* Mario Party 8 also includes dozens of new minigames, six new party boards and many new game modes. In a series first, players can transform their characters into many forms, such as player-smashing boulders and coin-sucking vampires.
* Mario Party 8 also includes “extra-large” minigames like Star Carnival Bowling and Table Menace. One to four players can play Mario Party 8, each with a Wii Remote.
Game storyline: In Mario Party 8, a hyperactive emcee has invited Mario™, Peach and the rest of the crew to his carnival, a perfect setting for the dynamic spectacle of the Wii game play. Mario Party 8 keeps the surprises coming with minigames that draw upon the Wii Remote’s motion, pointing and button control in a variety of ways. Players always know how to jump into the action by watching an animated tutorial that shows how to use the Wii Remote.
How to progress through the game: Following tradition, Mario Party 8 takes the social, strategic game play of board games and adds breaks for quick, action-oriented minigames. In the main mode, players travel across six boards in search of Stars, landing on spaces that are helpful (example: giving coins) or a hindrance (example: sending Bowser in to mess with the player). Several variations for these boards tweak the main goals to enhance game play for solo sessions, two-player games and three- to four-player games.
In addition, Mario Party 8 includes four more minigame-infused kinds of special games, such as Tic-Tac Drop, where players earn the right to put the next mark on the board by winning a minigame.
Characters: Mario Party games are a celebration of all things Mario, so you can play as 14 classic characters, the widest selection yet for the series, including newcomers Hammer Bro and Blooper. You’ll also bump into many old friends and foes that span 20+ years of Mario games.
Special powers/weapons/moves/features: Beyond using the Wii Remote’s motion and pointer control, this eighth game in the Mario Party series goes its own way with two changes:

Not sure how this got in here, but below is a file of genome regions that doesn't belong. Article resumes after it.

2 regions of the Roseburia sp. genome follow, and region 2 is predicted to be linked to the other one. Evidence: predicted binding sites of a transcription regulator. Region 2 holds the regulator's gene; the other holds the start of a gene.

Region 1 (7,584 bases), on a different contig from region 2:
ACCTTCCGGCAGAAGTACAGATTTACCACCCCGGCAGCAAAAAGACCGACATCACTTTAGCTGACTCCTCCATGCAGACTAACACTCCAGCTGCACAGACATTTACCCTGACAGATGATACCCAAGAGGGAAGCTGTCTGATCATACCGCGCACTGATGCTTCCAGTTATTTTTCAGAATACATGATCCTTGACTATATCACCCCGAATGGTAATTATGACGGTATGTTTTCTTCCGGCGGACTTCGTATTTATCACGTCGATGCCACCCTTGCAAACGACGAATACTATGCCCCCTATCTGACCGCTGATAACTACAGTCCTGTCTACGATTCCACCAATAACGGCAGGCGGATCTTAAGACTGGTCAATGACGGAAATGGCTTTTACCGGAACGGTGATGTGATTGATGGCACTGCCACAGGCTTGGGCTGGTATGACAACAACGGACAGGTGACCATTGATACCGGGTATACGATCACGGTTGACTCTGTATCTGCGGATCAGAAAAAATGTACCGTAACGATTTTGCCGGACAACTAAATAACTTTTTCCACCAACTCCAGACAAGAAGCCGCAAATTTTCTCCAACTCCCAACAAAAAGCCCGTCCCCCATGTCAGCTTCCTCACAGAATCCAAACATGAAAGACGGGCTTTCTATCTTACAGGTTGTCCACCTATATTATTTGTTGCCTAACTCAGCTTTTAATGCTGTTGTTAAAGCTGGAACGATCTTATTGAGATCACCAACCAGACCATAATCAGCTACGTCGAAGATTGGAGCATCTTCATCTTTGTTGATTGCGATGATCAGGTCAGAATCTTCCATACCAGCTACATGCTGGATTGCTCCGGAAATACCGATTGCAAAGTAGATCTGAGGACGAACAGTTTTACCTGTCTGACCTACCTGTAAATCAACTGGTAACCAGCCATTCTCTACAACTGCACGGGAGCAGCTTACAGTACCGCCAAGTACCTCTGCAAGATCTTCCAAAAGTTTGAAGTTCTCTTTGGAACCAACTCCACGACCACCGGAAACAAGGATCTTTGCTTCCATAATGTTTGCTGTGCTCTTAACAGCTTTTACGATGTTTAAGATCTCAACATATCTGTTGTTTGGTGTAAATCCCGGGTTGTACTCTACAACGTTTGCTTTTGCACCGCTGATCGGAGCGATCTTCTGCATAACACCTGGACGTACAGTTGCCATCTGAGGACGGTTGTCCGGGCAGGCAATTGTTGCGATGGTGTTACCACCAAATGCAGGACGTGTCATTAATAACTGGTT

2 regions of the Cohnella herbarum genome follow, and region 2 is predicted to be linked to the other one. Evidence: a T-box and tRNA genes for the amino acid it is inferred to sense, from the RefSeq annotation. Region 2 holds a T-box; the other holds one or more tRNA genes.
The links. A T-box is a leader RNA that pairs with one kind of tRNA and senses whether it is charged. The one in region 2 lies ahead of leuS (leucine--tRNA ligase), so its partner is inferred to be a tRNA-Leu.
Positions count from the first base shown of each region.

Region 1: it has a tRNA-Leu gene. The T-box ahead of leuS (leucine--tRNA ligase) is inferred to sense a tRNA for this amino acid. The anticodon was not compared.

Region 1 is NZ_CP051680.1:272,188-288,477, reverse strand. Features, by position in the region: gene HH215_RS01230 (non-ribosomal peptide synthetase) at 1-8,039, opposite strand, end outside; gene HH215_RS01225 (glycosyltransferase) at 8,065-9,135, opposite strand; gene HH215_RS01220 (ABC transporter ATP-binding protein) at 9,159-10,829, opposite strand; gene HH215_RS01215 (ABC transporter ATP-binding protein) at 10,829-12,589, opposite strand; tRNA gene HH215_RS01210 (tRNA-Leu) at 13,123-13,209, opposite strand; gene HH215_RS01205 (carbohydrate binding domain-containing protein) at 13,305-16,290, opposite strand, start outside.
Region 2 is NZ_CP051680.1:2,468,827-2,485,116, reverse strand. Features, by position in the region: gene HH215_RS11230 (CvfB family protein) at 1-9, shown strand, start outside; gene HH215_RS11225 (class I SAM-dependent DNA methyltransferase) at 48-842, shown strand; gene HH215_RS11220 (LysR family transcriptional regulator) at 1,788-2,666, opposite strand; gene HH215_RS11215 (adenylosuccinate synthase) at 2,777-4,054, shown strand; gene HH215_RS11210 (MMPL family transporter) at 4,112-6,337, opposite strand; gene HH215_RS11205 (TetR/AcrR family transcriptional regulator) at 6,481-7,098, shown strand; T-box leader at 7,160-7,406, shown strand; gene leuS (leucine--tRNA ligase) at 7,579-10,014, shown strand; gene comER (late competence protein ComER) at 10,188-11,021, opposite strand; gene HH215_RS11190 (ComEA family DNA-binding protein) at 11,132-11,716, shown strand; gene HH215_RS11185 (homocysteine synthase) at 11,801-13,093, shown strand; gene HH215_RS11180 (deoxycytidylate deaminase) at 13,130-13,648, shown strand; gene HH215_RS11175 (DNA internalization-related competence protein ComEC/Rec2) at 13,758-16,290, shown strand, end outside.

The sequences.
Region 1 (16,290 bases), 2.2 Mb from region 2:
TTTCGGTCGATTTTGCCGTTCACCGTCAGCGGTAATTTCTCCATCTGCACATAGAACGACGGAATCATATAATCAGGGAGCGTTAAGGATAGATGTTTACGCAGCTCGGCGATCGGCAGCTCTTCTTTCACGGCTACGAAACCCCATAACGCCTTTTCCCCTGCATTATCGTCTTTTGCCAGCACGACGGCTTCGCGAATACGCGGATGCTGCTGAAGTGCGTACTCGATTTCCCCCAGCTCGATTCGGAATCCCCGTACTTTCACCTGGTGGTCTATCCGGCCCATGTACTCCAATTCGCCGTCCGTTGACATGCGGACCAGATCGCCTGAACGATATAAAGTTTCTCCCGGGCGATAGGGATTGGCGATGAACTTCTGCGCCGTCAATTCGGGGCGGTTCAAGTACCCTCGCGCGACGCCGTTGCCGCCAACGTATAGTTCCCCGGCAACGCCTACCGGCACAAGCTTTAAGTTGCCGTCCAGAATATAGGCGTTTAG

* Players can transform their character using candy power-ups. Examples: When Peach eats Bowlo Candy, she’ll turn into a Peach-faced ball and bowl over characters to get their coins. When Wario™ eats Vampire Candy, he’ll sprout wings and fly off to suck the coins from all other players.
* A more engaging view of the action puts the player “on the board” with his traveling character, no longer far above the whole board looking down.
This is an excerpt from the Hands-On Article of the Nintendo Wii game Mario Party 8 by AMN
In our playtime, as said above, we’ve been mostly playing multiplayer. While Mario Party single-player might be adequate, it’s obvious the real fun to be had in any version lies in multiplayer. There are several modes here and fans will already be familiar with many of them. There is Party Tent, Star Battle Arena, Mini-Game Tent and Extra Tent.
Party Tent, if you will, is the “main” multiplayer mode. The mode lets you embark on an experience similar to what can be found in the single-player mode. Up to four can play – with CPUs filling in if you need them – with the goal being to traverse a game board of surprises and challenges, collecting coins and stars. At the end of the game, the player with the most stars and coins wins. Sure, it’s Mario Party on Wii, but you’ll feel right at home. Gamers take turns moving around the game board, rolling a die to see how many spaces they can move. At the beginning of each turn, you flick the Wii-mote to stop a spinning die floating above your character’s body. Whatever number it stops on represents how many spaces your character will automatically move.